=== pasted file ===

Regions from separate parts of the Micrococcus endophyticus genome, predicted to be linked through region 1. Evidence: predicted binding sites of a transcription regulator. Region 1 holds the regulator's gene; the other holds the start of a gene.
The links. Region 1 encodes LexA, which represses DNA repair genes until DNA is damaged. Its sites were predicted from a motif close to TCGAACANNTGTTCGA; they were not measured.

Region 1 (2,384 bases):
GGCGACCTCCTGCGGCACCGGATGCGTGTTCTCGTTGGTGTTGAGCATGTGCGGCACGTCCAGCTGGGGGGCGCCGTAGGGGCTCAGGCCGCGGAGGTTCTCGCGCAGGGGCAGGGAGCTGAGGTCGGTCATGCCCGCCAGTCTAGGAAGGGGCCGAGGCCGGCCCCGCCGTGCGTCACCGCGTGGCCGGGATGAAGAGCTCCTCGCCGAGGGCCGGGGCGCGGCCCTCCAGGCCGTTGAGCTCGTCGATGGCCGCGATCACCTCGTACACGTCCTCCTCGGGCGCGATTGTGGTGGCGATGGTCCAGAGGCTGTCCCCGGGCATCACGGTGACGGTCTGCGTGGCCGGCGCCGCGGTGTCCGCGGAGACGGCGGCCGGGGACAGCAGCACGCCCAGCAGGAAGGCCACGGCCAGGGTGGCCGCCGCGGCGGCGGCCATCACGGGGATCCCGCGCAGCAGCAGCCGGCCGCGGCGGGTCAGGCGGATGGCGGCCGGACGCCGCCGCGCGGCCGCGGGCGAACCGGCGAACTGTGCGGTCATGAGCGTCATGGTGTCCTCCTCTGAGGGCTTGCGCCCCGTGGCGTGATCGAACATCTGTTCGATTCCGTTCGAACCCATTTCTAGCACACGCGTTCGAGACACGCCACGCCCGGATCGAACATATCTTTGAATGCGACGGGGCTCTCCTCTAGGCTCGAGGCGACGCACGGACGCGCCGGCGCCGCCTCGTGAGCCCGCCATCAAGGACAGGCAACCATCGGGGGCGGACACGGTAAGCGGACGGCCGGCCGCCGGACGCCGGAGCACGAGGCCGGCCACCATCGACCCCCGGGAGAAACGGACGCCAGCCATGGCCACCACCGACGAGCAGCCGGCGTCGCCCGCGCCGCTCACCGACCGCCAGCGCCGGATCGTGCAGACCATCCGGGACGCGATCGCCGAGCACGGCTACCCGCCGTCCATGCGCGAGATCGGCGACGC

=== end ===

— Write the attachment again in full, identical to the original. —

Regions from separate parts of the Micrococcus endophyticus genome, predicted to be linked through region 1. Evidence: predicted binding sites of a transcription regulator. Region 1 holds the regulator's gene; the other holds the start of a gene.
The links. Region 1 encodes LexA, which represses DNA repair genes until DNA is damaged. Its sites were predicted from a motif close to TCGAACANNTGTTCGA; they were not measured.

Region 1 (2,384 bases):
GGCGACCTCCTGCGGCACCGGATGCGTGTTCTCGTTGGTGTTGAGCATGTGCGGCACGTCCAGCTGGGGGGCGCCGTAGGGGCTCAGGCCGCGGAGGTTCTCGCGCAGGGGCAGGGAGCTGAGGTCGGTCATGCCCGCCAGTCTAGGAAGGGGCCGAGGCCGGCCCCGCCGTGCGTCACCGCGTGGCCGGGATGAAGAGCTCCTCGCCGAGGGCCGGGGCGCGGCCCTCCAGGCCGTTGAGCTCGTCGATGGCCGCGATCACCTCGTACACGTCCTCCTCGGGCGCGATTGTGGTGGCGATGGTCCAGAGGCTGTCCCCGGGCATCACGGTGACGGTCTGCGTGGCCGGCGCCGCGGTGTCCGCGGAGACGGCGGCCGGGGACAGCAGCACGCCCAGCAGGAAGGCCACGGCCAGGGTGGCCGCCGCGGCGGCGGCCATCACGGGGATCCCGCGCAGCAGCAGCCGGCCGCGGCGGGTCAGGCGGATGGCGGCCGGACGCCGCCGCGCGGCCGCGGGCGAACCGGCGAACTGTGCGGTCATGAGCGTCATGGTGTCCTCCTCTGAGGGCTTGCGCCCCGTGGCGTGATCGAACATCTGTTCGATTCCGTTCGAACCCATTTCTAGCACACGCGTTCGAGACACGCCACGCCCGGATCGAACATATCTTTGAATGCGACGGGGCTCTCCTCTAGGCTCGAGGCGACGCACGGACGCGCCGGCGCCGCCTCGTGAGCCCGCCATCAAGGACAGGCAACCATCGGGGGCGGACACGGTAAGCGGACGGCCGGCCGCCGGACGCCGGAGCACGAGGCCGGCCACCATCGACCCCCGGGAGAAACGGACGCCAGCCATGGCCACCACCGACGAGCAGCCGGCGTCGCCCGCGCCGCTCACCGACCGCCAGCGCCGGATCGTGCAGACCATCCGGGACGCGATCGCCGAGCACGGCTACCCGCCGTCCATGCGCGAGATCGGCGACGC